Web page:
Kaur has been awarded a British Council Fellowship. Kambalu has been exhibiting internationally and was awarded the National Decibel Award and has recently had the novel ‘The Jive Talke’ published. Tanbouli is exhibiting widely throughout the UK and abroad and taken part in a number of residencies. Berhane, has recently moved to Amsterdam, and showing huge promise, winning a prize at the Nottingham Castle Open in 2007. Patel, has an impressive range of work including residencies, exhibitions/performances and new commissions. Recently Patel was included in the 13th Biennale of young artists in Italy. Forbes who has exhibited widely in the UK and abroad, but also developed a strong careers in curating, including co-curating this exhibition. Wright was the winner of the main Nottingham Castle Open prize in 2007.
NAE is working closely with local school Manning Girls School, and local arts practitioners; Parmjit Sagoo (drama and writing), Usha Mehanthralingham, (visual artist), Jay Pollitt (dance) to provide a varied and informative education and outreach programme.
Next We Change Earth opens a program of challenging, stimulating, and visually stunning exhibitions at NAE, that will spotlight the skills of artists and young people from Nottingham and highlight their significant successes.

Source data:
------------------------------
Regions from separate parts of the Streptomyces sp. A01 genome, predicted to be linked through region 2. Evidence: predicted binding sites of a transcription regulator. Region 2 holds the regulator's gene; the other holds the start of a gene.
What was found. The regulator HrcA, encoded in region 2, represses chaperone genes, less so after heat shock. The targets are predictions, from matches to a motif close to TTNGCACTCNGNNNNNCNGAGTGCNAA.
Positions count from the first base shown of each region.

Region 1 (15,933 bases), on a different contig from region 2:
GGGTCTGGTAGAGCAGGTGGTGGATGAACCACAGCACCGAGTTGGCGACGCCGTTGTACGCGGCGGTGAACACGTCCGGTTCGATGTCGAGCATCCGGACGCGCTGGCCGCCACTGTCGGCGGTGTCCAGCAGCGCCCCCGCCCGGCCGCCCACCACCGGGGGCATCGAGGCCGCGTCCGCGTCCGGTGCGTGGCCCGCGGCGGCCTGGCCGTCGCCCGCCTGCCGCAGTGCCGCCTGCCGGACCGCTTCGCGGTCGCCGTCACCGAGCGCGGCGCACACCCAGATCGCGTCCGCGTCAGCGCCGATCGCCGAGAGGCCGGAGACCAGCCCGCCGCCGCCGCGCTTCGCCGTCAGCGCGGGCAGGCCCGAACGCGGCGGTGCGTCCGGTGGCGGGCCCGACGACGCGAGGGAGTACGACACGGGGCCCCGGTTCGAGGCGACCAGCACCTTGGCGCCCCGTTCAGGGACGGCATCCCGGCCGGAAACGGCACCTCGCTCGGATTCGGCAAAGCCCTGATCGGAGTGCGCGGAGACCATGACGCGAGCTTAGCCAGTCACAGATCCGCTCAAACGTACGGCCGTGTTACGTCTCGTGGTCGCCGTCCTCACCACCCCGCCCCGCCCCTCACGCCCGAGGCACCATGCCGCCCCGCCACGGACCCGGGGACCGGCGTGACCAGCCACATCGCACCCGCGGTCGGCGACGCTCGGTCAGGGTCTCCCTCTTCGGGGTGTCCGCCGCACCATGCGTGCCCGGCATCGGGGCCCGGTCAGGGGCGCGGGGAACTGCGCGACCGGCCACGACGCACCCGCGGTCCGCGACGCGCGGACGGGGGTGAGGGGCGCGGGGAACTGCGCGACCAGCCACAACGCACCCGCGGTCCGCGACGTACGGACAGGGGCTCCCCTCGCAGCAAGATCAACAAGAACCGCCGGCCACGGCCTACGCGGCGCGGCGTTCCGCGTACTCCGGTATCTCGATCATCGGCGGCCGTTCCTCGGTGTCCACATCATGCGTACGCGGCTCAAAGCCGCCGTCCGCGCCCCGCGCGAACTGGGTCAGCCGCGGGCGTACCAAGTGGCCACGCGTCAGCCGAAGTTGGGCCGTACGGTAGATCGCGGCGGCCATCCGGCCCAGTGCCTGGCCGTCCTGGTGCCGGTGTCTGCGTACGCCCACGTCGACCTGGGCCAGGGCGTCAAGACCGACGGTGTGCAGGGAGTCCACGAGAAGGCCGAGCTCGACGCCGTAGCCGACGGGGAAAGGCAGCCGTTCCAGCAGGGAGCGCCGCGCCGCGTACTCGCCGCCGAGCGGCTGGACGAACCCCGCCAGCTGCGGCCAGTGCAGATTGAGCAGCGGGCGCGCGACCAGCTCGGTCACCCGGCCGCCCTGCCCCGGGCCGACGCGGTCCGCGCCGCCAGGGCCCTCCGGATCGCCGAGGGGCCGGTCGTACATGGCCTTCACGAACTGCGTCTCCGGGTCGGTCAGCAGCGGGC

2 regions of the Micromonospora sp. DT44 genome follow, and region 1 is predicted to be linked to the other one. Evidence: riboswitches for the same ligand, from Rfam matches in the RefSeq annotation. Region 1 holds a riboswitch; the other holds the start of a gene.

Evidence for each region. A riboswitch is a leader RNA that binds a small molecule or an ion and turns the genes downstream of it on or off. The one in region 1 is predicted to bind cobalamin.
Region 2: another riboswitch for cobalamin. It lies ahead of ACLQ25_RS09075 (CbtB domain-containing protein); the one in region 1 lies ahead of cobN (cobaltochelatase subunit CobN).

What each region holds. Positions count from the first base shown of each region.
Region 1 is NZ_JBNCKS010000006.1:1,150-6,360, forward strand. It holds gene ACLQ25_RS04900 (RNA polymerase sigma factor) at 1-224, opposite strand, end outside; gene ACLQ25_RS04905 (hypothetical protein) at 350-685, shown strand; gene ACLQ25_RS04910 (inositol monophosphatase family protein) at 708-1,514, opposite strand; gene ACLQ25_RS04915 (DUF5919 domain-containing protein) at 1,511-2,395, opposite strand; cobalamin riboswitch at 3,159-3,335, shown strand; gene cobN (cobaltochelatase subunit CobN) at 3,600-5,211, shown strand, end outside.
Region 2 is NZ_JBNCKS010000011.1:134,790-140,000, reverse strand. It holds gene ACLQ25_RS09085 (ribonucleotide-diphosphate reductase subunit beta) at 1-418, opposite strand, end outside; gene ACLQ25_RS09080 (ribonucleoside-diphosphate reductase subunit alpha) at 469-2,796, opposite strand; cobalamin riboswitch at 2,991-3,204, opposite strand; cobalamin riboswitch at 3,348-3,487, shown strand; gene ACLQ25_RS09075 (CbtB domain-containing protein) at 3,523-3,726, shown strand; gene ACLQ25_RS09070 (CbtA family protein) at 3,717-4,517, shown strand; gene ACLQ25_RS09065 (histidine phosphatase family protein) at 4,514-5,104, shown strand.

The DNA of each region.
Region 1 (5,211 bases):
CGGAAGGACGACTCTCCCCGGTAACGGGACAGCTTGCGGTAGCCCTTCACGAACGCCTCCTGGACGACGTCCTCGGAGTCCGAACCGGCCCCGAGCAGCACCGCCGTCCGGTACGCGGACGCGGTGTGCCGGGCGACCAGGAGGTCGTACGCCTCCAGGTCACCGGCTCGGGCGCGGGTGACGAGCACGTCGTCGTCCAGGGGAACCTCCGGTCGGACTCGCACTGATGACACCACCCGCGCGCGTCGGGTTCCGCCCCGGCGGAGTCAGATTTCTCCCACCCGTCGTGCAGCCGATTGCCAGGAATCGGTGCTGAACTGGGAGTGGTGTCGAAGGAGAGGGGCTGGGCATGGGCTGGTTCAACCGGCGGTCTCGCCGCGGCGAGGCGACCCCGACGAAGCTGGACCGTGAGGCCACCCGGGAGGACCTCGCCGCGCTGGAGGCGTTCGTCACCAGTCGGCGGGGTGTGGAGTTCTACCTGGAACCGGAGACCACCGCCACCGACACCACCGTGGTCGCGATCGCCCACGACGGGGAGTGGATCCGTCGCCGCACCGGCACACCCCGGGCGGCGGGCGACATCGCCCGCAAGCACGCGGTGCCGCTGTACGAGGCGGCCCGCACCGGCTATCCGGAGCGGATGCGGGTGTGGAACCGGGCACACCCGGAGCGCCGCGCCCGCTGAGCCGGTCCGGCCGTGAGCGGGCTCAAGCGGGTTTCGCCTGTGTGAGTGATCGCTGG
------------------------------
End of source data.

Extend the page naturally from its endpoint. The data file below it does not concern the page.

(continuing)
EDDY MAXWELL, Chair, said:
“We are challenging the clichés and myths of Nottingham as a city of danger, crime and threat and the stereotypes that portray Africa as a famine, AIDS, and war torn continent with no significant cultural history.”
“New Art Exchange opens its doors with this controversial exhibition to make a dramatic step towards becoming a renowned national arts centre for African, African Caribbean and South Asian arts.”
New Art Exchange Nottingham design : HawkinsBrown
New Art Exchange was awarded £5million of funding from Arts Council England, Nottingham City Council, the Greater Nottingham Partnership, East Midlands Development Agency, Radford and Hyson Green New Deal for Communities, and European Regional Development Funding, and took 18 months to build. The organisation was a big winner in Arts Council England’s recent review of national arts funding gaining a 58% increase in its annual funding grant. The award was made in recognition of the organisation’s vital role in supporting visual and performing arts.
The building designed by architects HawkinsBrown, boasts 5 -storey building provides 1360 sqm space dedicated to visual arts with; galleries, workshop/performance/rehearsal space, artists in residence facilities, and a cafe. Distinguished from the red clay buildings of the neighborhood by its black brick façade and arrangement of frameless windows ranging in size (from 0.16 sqm to 4.84sqm), offers incidental and unexpected views into and out of the building.
The New Art Exchange ambition is to become a national centre of excellence promoting contemporary arts development within the cultural and creative industries, to deliver an innovative and exciting programme of activity to promote, support and advocate contemporary multi-cultural arts development in visual and performing arts and new media. To be a cultural centre led by African, African Caribbean and South Asian arts practice. To serve an international community from roots firmly embedded in the local area.
New Art Exchange – information received 11 Aug 2008